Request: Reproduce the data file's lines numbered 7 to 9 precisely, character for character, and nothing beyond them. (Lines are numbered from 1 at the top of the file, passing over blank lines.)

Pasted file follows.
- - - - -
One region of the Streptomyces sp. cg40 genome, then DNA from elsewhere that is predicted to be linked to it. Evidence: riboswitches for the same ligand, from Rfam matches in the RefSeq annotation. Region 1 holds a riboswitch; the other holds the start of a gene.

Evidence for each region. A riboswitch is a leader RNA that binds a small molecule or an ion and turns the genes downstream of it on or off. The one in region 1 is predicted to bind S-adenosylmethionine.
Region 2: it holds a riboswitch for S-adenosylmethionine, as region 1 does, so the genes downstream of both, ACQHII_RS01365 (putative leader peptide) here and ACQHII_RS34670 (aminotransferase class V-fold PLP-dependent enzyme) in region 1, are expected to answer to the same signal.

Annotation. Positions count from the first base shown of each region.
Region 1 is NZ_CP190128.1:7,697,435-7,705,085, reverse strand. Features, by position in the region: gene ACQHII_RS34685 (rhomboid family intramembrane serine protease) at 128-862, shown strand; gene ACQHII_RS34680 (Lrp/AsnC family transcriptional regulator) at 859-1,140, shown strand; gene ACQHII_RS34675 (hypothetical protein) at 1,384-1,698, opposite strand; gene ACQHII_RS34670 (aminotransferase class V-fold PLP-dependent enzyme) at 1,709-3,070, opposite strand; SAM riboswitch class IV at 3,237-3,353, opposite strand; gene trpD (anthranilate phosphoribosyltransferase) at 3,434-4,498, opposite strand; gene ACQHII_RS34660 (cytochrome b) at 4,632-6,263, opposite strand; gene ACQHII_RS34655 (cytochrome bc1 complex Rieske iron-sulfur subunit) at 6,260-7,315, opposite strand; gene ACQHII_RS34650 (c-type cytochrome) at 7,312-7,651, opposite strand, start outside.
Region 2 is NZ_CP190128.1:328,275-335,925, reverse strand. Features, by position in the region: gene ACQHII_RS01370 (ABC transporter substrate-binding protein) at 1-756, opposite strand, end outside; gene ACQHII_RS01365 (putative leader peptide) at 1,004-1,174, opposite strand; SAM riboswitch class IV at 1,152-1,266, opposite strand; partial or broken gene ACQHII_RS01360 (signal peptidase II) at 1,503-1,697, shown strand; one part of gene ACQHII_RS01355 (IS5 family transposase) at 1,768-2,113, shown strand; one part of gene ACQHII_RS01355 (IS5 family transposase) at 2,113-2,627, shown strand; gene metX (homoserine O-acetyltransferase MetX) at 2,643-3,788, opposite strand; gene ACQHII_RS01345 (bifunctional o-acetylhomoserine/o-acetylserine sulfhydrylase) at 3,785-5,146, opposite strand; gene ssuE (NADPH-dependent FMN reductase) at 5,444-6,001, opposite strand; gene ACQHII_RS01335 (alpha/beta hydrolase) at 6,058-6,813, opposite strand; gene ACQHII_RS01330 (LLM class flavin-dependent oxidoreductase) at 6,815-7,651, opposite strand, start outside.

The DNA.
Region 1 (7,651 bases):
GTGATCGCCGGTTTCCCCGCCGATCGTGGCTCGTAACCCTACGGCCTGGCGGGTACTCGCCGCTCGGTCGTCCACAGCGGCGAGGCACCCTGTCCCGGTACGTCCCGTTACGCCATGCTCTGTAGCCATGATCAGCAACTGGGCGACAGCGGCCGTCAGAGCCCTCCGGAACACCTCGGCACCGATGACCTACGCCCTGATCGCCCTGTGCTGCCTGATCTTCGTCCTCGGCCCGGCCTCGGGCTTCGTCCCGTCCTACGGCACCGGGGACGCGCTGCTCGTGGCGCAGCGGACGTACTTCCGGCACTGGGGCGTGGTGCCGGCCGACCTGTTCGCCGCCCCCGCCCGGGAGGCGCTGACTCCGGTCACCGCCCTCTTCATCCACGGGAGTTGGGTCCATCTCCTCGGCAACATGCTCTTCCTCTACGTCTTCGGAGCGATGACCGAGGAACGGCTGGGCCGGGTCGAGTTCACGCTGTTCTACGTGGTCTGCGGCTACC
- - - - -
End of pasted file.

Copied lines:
The DNA.
Region 1 (7,651 bases):
GTGATCGCCGGTTTCCCCGCCGATCGTGGCTCGTAACCCTACGGCCTGGCGGGTACTCGCCGCTCGGTCGTCCACAGCGGCGAGGCACCCTGTCCCGGTACGTCCCGTTACGCCATGCTCTGTAGCCATGATCAGCAACTGGGCGACAGCGGCCGTCAGAGCCCTCCGGAACACCTCGGCACCGATGACCTACGCCCTGATCGCCCTGTGCTGCCTGATCTTCGTCCTCGGCCCGGCCTCGGGCTTCGTCCCGTCCTACGGCACCGGGGACGCGCTGCTCGTGGCGCAGCGGACGTACTTCCGGCACTGGGGCGTGGTGCCGGCCGACCTGTTCGCCGCCCCCGCCCGGGAGGCGCTGACTCCGGTCACCGCCCTCTTCATCCACGGGAGTTGGGTCCATCTCCTCGGCAACATGCTCTTCCTCTACGTCTTCGGAGCGATGACCGAGGAACGGCTGGGCCGGGTCGAGTTCACGCTGTTCTACGTGGTCTGCGGCTACC